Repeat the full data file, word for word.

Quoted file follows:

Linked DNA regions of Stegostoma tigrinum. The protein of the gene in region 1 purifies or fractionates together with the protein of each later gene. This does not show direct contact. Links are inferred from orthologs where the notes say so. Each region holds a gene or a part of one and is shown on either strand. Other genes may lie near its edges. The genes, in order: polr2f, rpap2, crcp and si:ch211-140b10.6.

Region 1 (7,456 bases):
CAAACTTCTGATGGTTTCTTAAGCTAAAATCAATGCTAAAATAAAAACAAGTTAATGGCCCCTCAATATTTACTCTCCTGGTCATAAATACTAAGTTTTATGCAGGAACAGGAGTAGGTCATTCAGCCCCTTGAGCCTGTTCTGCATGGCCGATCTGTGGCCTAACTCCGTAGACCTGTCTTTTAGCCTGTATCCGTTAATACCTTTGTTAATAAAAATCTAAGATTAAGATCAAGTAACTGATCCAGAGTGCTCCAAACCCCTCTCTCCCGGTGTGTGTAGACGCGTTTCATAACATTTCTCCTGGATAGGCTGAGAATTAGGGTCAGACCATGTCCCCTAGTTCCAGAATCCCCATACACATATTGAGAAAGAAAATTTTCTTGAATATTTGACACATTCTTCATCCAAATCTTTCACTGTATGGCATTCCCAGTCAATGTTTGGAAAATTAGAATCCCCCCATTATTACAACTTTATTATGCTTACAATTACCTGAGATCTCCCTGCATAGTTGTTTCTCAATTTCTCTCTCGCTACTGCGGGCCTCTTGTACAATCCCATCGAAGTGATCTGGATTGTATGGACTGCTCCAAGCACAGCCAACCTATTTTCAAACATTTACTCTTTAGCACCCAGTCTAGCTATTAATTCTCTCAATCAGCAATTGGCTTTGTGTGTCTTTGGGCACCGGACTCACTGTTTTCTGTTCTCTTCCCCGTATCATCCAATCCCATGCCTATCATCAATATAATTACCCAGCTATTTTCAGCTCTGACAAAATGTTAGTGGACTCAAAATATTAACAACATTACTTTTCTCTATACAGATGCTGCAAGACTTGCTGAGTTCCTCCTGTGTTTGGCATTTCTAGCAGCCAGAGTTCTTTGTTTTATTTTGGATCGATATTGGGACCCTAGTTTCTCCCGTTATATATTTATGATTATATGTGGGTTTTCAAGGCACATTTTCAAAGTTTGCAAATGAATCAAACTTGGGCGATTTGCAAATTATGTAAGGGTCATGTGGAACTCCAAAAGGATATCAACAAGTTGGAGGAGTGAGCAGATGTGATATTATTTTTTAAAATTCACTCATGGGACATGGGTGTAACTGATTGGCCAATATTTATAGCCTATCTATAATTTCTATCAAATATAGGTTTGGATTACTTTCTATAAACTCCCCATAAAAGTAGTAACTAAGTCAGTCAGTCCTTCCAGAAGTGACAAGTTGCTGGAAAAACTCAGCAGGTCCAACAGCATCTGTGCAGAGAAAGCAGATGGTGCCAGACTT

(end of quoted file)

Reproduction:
Linked DNA regions of Stegostoma tigrinum. The protein of the gene in region 1 purifies or fractionates together with the protein of each later gene. This does not show direct contact. Links are inferred from orthologs where the notes say so. Each region holds a gene or a part of one and is shown on either strand. Other genes may lie near its edges. The genes, in order: polr2f, rpap2, crcp and si:ch211-140b10.6.

Region 1 (7,456 bases):
CAAACTTCTGATGGTTTCTTAAGCTAAAATCAATGCTAAAATAAAAACAAGTTAATGGCCCCTCAATATTTACTCTCCTGGTCATAAATACTAAGTTTTATGCAGGAACAGGAGTAGGTCATTCAGCCCCTTGAGCCTGTTCTGCATGGCCGATCTGTGGCCTAACTCCGTAGACCTGTCTTTTAGCCTGTATCCGTTAATACCTTTGTTAATAAAAATCTAAGATTAAGATCAAGTAACTGATCCAGAGTGCTCCAAACCCCTCTCTCCCGGTGTGTGTAGACGCGTTTCATAACATTTCTCCTGGATAGGCTGAGAATTAGGGTCAGACCATGTCCCCTAGTTCCAGAATCCCCATACACATATTGAGAAAGAAAATTTTCTTGAATATTTGACACATTCTTCATCCAAATCTTTCACTGTATGGCATTCCCAGTCAATGTTTGGAAAATTAGAATCCCCCCATTATTACAACTTTATTATGCTTACAATTACCTGAGATCTCCCTGCATAGTTGTTTCTCAATTTCTCTCTCGCTACTGCGGGCCTCTTGTACAATCCCATCGAAGTGATCTGGATTGTATGGACTGCTCCAAGCACAGCCAACCTATTTTCAAACATTTACTCTTTAGCACCCAGTCTAGCTATTAATTCTCTCAATCAGCAATTGGCTTTGTGTGTCTTTGGGCACCGGACTCACTGTTTTCTGTTCTCTTCCCCGTATCATCCAATCCCATGCCTATCATCAATATAATTACCCAGCTATTTTCAGCTCTGACAAAATGTTAGTGGACTCAAAATATTAACAACATTACTTTTCTCTATACAGATGCTGCAAGACTTGCTGAGTTCCTCCTGTGTTTGGCATTTCTAGCAGCCAGAGTTCTTTGTTTTATTTTGGATCGATATTGGGACCCTAGTTTCTCCCGTTATATATTTATGATTATATGTGGGTTTTCAAGGCACATTTTCAAAGTTTGCAAATGAATCAAACTTGGGCGATTTGCAAATTATGTAAGGGTCATGTGGAACTCCAAAAGGATATCAACAAGTTGGAGGAGTGAGCAGATGTGATATTATTTTTTAAAATTCACTCATGGGACATGGGTGTAACTGATTGGCCAATATTTATAGCCTATCTATAATTTCTATCAAATATAGGTTTGGATTACTTTCTATAAACTCCCCATAAAAGTAGTAACTAAGTCAGTCAGTCCTTCCAGAAGTGACAAGTTGCTGGAAAAACTCAGCAGGTCCAACAGCATCTGTGCAGAGAAAGCAGATGGTGCCAGACTT